The role of a Member of Parliament (MP) is to represent his/her constituents, including those who did not vote for them or did not vote at all. At the same time, many backbench MPs will feel that they have a responsibility to their political party as the party helped the MP secure election.
MPs represent their constituents in areas where the UK Parliament takes decisions eg immigration or defence. MPs either debate or ask questions in the House of Commons or they work in smaller groups known as committees.
Other important roles of MPs in Parliament are to help make laws and to scrutinise (check-up on) the work of the government or investigate issues.
Although there is not much time available, an MP may try to introduce a Private Members Bill. These are Public Bills introduced by MPs and Lords who are not government ministers.
As with other Public Bills their purpose is to change the law as it applies to the general population. A minority of Private Members' Bills become law but, by creating publicity around an issue, they may affect legislation indirectly.
An example of a successful Private Members Bill is the Homelessness Reduction Act (2017) which was introduced by Conservative MP for Harrow East, Bob Blackman.
This Act, drafted in consultation with an expert panel including homelessness charity Crisis, built on the landmark 1977 Housing (Homeless Persons) Act by making local housing authorities responsible for the needs of all people who are homeless or at serious risk of homelessness regardless of whether they are involuntary or ‘intentionally homeless’.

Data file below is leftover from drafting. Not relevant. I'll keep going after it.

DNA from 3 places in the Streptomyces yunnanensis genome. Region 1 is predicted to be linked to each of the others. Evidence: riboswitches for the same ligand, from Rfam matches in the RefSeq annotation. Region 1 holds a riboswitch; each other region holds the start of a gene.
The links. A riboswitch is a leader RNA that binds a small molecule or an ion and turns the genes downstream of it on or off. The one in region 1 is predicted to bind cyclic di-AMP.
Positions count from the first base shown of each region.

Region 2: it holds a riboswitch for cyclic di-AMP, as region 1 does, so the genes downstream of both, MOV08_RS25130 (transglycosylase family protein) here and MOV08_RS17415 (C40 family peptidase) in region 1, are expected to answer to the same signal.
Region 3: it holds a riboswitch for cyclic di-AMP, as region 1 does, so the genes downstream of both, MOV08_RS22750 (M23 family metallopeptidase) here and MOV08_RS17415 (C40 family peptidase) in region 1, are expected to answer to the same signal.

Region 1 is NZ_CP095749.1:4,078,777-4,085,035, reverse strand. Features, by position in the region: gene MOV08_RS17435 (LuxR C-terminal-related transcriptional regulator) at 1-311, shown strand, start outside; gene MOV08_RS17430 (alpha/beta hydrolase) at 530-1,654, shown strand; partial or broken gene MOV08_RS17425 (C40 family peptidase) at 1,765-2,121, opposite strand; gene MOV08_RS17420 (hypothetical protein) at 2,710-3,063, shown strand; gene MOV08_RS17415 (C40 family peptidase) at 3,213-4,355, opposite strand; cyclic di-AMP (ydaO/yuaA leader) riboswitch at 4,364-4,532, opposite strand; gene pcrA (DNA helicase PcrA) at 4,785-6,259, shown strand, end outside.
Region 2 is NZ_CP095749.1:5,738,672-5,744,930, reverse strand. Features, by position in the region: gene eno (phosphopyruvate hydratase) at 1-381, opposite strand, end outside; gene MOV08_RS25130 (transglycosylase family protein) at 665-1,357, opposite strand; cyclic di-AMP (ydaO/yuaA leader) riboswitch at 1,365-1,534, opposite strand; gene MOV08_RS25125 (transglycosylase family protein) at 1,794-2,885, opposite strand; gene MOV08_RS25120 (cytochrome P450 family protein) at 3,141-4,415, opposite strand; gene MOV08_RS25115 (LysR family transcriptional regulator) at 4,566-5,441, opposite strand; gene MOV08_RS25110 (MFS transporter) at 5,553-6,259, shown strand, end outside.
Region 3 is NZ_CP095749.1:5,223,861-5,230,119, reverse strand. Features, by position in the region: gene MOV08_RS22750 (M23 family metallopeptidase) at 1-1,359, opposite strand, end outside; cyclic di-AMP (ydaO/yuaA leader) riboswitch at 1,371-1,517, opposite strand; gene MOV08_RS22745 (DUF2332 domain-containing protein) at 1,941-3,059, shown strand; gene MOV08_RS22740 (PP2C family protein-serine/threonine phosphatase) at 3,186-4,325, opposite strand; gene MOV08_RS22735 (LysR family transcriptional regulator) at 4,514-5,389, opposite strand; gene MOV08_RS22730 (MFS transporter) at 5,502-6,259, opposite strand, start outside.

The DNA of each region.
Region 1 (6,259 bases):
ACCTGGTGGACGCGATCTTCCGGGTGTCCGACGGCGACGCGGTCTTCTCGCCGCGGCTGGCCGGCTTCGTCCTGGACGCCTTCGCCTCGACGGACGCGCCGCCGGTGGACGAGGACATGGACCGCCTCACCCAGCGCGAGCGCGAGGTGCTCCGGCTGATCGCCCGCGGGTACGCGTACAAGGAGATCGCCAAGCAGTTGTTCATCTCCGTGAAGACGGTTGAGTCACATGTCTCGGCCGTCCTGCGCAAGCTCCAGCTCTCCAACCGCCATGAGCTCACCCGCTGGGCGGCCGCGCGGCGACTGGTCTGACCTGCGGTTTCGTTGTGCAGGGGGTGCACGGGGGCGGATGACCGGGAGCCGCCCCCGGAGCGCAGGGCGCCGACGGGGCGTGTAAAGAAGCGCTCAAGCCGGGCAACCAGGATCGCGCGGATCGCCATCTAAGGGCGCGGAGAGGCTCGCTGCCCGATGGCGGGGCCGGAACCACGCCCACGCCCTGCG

MPs from the government party who ensure their colleagues support the government and vote for their policies are called 'whips'. Sometimes the views of the party may come into conflict with the views of constituents.
When they are not working in parliament, MPs work in their constituencies, communicating with their constituents by writing letters, emails and replying to phone messages. Often MPs will hold 'surgeries' where local people can meet with their MP and ask questions. Constituents usually meet with their MP to seek help with a problem or issue. Some MPs send out newsletters to their constituents and communicate via their own website or social media accounts.
MPs are asked to attend a large number of meetings and events, including with their local constituency political party. They require the support of the local party to ensure that they will be selected to stand as a candidate in future elections. The election of MPs who are not linked to any political party is rare. At the moment, there are no independent MPs.
There are 59 MPs who represent Scottish voters in the UK Parliament at Westminster. Scottish MPs mainly represent voters in those areas which are not devolved to the Scottish Parliament such as immigration, defence and employment rights. Scottish MPs have the right to speak and vote on any matter that comes up in the UK Parliament even if it does not directly affect Scotland.